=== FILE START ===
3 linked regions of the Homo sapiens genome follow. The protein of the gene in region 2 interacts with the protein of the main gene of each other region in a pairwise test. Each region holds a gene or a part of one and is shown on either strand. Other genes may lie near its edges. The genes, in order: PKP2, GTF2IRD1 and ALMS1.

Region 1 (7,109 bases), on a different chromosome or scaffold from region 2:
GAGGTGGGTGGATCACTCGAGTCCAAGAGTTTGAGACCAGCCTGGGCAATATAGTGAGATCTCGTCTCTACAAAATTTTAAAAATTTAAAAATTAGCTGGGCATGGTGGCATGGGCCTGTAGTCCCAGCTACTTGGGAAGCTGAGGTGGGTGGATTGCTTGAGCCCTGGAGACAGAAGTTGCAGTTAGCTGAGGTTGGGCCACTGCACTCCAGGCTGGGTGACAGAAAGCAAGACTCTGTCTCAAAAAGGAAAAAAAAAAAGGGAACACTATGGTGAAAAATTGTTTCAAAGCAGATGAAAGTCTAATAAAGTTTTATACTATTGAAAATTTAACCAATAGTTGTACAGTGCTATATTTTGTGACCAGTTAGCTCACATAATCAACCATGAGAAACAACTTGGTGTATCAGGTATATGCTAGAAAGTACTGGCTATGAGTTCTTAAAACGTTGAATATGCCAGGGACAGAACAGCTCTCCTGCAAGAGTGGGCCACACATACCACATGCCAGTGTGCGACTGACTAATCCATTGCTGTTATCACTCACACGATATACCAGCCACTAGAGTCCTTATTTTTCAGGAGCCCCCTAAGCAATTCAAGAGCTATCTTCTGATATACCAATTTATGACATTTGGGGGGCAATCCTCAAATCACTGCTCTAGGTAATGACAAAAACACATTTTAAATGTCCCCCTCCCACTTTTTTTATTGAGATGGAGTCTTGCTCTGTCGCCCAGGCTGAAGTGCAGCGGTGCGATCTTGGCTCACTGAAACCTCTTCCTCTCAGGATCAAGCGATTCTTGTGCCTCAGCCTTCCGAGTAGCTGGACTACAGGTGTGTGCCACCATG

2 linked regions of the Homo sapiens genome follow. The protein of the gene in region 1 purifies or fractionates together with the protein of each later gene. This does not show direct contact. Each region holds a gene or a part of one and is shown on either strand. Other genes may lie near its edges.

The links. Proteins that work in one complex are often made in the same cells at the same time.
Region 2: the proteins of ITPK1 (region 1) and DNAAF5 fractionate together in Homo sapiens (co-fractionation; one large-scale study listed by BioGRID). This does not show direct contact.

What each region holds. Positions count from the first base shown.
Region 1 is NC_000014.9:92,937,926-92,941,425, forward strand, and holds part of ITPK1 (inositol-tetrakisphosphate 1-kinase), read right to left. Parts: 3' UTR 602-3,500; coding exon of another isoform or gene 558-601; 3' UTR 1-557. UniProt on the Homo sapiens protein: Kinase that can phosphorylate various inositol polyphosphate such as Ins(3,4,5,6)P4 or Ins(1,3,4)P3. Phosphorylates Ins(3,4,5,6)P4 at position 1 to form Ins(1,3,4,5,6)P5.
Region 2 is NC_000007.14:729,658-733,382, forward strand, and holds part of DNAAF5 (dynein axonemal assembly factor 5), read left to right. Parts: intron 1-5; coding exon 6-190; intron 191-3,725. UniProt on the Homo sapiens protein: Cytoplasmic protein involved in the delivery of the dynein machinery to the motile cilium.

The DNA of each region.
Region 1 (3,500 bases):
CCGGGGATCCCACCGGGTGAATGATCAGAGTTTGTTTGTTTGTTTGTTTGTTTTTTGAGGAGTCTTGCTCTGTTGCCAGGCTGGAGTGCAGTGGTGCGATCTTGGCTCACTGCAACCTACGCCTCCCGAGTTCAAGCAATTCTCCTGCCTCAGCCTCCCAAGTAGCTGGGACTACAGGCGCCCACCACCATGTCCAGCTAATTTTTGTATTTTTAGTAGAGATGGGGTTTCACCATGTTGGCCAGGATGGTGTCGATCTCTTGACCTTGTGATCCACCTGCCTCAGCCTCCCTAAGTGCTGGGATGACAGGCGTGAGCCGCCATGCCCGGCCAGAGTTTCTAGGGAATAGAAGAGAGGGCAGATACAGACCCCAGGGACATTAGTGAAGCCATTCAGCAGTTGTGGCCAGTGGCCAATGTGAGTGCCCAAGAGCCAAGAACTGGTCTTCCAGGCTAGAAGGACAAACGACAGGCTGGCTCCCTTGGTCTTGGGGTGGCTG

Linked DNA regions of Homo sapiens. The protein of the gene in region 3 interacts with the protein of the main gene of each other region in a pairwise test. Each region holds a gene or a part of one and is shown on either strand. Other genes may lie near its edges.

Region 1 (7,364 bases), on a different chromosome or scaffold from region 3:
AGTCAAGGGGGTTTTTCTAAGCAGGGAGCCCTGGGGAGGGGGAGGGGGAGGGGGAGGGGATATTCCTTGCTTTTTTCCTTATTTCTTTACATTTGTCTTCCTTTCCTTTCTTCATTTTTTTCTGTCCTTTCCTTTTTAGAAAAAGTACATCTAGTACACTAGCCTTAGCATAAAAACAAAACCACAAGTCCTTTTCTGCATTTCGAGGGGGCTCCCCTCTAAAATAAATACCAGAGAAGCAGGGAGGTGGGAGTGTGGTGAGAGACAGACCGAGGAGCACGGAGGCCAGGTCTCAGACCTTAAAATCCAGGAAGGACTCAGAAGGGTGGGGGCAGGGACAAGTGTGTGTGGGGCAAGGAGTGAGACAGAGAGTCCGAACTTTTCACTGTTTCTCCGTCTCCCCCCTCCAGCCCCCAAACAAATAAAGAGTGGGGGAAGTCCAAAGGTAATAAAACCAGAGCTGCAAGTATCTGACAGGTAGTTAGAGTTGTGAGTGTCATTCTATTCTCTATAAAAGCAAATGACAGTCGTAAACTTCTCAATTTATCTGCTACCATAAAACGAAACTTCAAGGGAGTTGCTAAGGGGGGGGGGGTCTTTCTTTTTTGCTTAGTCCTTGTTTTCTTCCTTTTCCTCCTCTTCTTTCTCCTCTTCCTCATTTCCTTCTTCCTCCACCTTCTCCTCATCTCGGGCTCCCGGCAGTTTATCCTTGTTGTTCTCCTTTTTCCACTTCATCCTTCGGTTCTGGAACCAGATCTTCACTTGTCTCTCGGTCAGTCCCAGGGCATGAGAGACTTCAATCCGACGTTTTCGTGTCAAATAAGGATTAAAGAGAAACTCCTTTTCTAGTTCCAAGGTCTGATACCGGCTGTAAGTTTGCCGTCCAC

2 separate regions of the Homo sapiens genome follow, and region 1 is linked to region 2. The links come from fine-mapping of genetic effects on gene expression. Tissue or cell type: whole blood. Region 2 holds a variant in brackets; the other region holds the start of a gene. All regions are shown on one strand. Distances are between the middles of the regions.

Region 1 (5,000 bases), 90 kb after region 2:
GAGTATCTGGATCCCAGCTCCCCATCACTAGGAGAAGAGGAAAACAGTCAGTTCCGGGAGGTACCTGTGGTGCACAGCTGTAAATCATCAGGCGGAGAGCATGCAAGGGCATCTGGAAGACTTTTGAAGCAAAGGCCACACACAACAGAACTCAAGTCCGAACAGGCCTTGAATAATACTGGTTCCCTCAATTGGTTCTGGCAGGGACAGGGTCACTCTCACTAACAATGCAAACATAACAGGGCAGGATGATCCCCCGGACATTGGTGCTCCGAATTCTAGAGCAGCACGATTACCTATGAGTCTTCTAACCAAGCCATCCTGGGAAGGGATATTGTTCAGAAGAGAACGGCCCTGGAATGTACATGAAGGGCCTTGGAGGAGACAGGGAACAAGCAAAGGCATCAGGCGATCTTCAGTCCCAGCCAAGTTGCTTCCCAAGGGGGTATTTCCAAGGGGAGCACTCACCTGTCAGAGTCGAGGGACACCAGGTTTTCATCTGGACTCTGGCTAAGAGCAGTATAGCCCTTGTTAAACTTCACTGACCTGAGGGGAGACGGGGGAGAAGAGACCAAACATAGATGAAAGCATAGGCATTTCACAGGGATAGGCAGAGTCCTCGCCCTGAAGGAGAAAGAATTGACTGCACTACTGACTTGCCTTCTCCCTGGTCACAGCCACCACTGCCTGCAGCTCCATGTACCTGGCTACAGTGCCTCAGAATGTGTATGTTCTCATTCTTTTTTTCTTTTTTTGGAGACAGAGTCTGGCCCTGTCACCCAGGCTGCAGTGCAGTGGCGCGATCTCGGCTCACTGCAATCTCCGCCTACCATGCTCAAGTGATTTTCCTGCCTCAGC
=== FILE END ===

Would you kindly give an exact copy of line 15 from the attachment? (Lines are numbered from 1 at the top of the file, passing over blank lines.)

AGTCAAGGGGGTTTTTCTAAGCAGGGAGCCCTGGGGAGGGGGAGGGGGAGGGGGAGGGGATATTCCTTGCTTTTTTCCTTATTTCTTTACATTTGTCTTCCTTTCCTTTCTTCATTTTTTTCTGTCCTTTCCTTTTTAGAAAAAGTACATCTAGTACACTAGCCTTAGCATAAAAACAAAACCACAAGTCCTTTTCTGCATTTCGAGGGGGCTCCCCTCTAAAATAAATACCAGAGAAGCAGGGAGGTGGGAGTGTGGTGAGAGACAGACCGAGGAGCACGGAGGCCAGGTCTCAGACCTTAAAATCCAGGAAGGACTCAGAAGGGTGGGGGCAGGGACAAGTGTGTGTGGGGCAAGGAGTGAGACAGAGAGTCCGAACTTTTCACTGTTTCTCCGTCTCCCCCCTCCAGCCCCCAAACAAATAAAGAGTGGGGGAAGTCCAAAGGTAATAAAACCAGAGCTGCAAGTATCTGACAGGTAGTTAGAGTTGTGAGTGTCATTCTATTCTCTATAAAAGCAAATGACAGTCGTAAACTTCTCAATTTATCTGCTACCATAAAACGAAACTTCAAGGGAGTTGCTAAGGGGGGGGGGGTCTTTCTTTTTTGCTTAGTCCTTGTTTTCTTCCTTTTCCTCCTCTTCTTTCTCCTCTTCCTCATTTCCTTCTTCCTCCACCTTCTCCTCATCTCGGGCTCCCGGCAGTTTATCCTTGTTGTTCTCCTTTTTCCACTTCATCCTTCGGTTCTGGAACCAGATCTTCACTTGTCTCTCGGTCAGTCCCAGGGCATGAGAGACTTCAATCCGACGTTTTCGTGTCAAATAAGGATTAAAGAGAAACTCCTTTTCTAGTTCCAAGGTCTGATACCGGCTGTAAGTTTGCCGTCCAC